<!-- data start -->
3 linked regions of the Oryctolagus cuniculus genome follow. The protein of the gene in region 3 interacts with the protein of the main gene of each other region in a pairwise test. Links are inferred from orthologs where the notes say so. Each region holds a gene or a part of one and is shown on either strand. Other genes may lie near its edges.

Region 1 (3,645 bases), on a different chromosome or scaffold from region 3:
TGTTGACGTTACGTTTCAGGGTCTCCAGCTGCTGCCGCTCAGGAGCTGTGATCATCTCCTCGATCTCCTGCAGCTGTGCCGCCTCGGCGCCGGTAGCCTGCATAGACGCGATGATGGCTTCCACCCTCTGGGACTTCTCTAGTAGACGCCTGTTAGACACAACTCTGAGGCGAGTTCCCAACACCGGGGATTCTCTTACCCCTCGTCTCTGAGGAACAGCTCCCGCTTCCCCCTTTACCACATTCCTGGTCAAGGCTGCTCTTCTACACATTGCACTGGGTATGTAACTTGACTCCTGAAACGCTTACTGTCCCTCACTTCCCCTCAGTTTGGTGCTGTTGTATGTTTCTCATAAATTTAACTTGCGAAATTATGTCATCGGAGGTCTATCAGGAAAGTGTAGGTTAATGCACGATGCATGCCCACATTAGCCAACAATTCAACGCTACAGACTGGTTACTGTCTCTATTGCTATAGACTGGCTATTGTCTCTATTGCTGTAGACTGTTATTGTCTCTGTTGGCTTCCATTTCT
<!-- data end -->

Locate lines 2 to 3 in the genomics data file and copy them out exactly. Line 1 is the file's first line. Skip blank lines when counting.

Region 1 (3,645 bases), on a different chromosome or scaffold from region 3:
TGTTGACGTTACGTTTCAGGGTCTCCAGCTGCTGCCGCTCAGGAGCTGTGATCATCTCCTCGATCTCCTGCAGCTGTGCCGCCTCGGCGCCGGTAGCCTGCATAGACGCGATGATGGCTTCCACCCTCTGGGACTTCTCTAGTAGACGCCTGTTAGACACAACTCTGAGGCGAGTTCCCAACACCGGGGATTCTCTTACCCCTCGTCTCTGAGGAACAGCTCCCGCTTCCCCCTTTACCACATTCCTGGTCAAGGCTGCTCTTCTACACATTGCACTGGGTATGTAACTTGACTCCTGAAACGCTTACTGTCCCTCACTTCCCCTCAGTTTGGTGCTGTTGTATGTTTCTCATAAATTTAACTTGCGAAATTATGTCATCGGAGGTCTATCAGGAAAGTGTAGGTTAATGCACGATGCATGCCCACATTAGCCAACAATTCAACGCTACAGACTGGTTACTGTCTCTATTGCTATAGACTGGCTATTGTCTCTATTGCTGTAGACTGTTATTGTCTCTGTTGGCTTCCATTTCT